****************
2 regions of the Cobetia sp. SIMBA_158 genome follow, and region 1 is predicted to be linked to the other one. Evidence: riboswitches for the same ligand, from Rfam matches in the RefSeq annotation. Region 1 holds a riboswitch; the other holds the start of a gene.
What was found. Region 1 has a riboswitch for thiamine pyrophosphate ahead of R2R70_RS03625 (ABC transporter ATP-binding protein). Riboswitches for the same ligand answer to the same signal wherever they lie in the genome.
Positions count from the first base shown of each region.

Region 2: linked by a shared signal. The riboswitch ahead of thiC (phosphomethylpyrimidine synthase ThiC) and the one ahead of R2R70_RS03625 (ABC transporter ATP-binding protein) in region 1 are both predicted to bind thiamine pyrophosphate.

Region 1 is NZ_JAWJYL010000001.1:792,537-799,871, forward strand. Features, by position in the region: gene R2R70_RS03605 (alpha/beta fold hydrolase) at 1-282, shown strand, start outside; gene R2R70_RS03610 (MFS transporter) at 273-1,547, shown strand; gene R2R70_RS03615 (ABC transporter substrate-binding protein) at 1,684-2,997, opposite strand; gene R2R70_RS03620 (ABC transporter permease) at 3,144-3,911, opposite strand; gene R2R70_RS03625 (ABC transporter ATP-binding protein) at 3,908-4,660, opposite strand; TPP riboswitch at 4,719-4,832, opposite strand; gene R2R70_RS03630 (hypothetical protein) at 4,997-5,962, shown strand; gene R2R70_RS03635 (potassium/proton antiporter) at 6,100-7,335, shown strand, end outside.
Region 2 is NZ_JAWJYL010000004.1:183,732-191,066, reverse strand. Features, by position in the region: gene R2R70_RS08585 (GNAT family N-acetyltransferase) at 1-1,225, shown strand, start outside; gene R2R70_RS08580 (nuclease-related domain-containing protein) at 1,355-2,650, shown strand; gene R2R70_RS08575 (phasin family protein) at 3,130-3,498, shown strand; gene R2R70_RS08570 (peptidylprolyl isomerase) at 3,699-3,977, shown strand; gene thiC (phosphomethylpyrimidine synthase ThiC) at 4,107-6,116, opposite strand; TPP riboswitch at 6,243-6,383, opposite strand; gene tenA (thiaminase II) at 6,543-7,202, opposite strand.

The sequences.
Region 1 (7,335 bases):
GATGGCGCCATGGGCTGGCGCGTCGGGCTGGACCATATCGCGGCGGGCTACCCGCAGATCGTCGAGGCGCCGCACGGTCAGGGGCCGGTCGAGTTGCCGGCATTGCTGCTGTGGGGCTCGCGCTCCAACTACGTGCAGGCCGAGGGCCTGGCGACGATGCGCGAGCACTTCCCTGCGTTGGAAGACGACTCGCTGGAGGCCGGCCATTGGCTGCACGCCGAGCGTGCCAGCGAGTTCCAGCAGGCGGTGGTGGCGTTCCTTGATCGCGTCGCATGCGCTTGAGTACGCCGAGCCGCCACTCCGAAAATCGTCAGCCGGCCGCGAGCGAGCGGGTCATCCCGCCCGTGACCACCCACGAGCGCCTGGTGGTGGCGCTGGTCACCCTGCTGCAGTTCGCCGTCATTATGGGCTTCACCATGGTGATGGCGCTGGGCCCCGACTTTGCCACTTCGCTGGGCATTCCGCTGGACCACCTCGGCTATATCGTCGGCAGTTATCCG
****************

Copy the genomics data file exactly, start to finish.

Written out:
2 regions of the Cobetia sp. SIMBA_158 genome follow, and region 1 is predicted to be linked to the other one. Evidence: riboswitches for the same ligand, from Rfam matches in the RefSeq annotation. Region 1 holds a riboswitch; the other holds the start of a gene.
What was found. Region 1 has a riboswitch for thiamine pyrophosphate ahead of R2R70_RS03625 (ABC transporter ATP-binding protein). Riboswitches for the same ligand answer to the same signal wherever they lie in the genome.
Positions count from the first base shown of each region.

Region 2: linked by a shared signal. The riboswitch ahead of thiC (phosphomethylpyrimidine synthase ThiC) and the one ahead of R2R70_RS03625 (ABC transporter ATP-binding protein) in region 1 are both predicted to bind thiamine pyrophosphate.

Region 1 is NZ_JAWJYL010000001.1:792,537-799,871, forward strand. Features, by position in the region: gene R2R70_RS03605 (alpha/beta fold hydrolase) at 1-282, shown strand, start outside; gene R2R70_RS03610 (MFS transporter) at 273-1,547, shown strand; gene R2R70_RS03615 (ABC transporter substrate-binding protein) at 1,684-2,997, opposite strand; gene R2R70_RS03620 (ABC transporter permease) at 3,144-3,911, opposite strand; gene R2R70_RS03625 (ABC transporter ATP-binding protein) at 3,908-4,660, opposite strand; TPP riboswitch at 4,719-4,832, opposite strand; gene R2R70_RS03630 (hypothetical protein) at 4,997-5,962, shown strand; gene R2R70_RS03635 (potassium/proton antiporter) at 6,100-7,335, shown strand, end outside.
Region 2 is NZ_JAWJYL010000004.1:183,732-191,066, reverse strand. Features, by position in the region: gene R2R70_RS08585 (GNAT family N-acetyltransferase) at 1-1,225, shown strand, start outside; gene R2R70_RS08580 (nuclease-related domain-containing protein) at 1,355-2,650, shown strand; gene R2R70_RS08575 (phasin family protein) at 3,130-3,498, shown strand; gene R2R70_RS08570 (peptidylprolyl isomerase) at 3,699-3,977, shown strand; gene thiC (phosphomethylpyrimidine synthase ThiC) at 4,107-6,116, opposite strand; TPP riboswitch at 6,243-6,383, opposite strand; gene tenA (thiaminase II) at 6,543-7,202, opposite strand.

The sequences.
Region 1 (7,335 bases):
GATGGCGCCATGGGCTGGCGCGTCGGGCTGGACCATATCGCGGCGGGCTACCCGCAGATCGTCGAGGCGCCGCACGGTCAGGGGCCGGTCGAGTTGCCGGCATTGCTGCTGTGGGGCTCGCGCTCCAACTACGTGCAGGCCGAGGGCCTGGCGACGATGCGCGAGCACTTCCCTGCGTTGGAAGACGACTCGCTGGAGGCCGGCCATTGGCTGCACGCCGAGCGTGCCAGCGAGTTCCAGCAGGCGGTGGTGGCGTTCCTTGATCGCGTCGCATGCGCTTGAGTACGCCGAGCCGCCACTCCGAAAATCGTCAGCCGGCCGCGAGCGAGCGGGTCATCCCGCCCGTGACCACCCACGAGCGCCTGGTGGTGGCGCTGGTCACCCTGCTGCAGTTCGCCGTCATTATGGGCTTCACCATGGTGATGGCGCTGGGCCCCGACTTTGCCACTTCGCTGGGCATTCCGCTGGACCACCTCGGCTATATCGTCGGCAGTTATCCG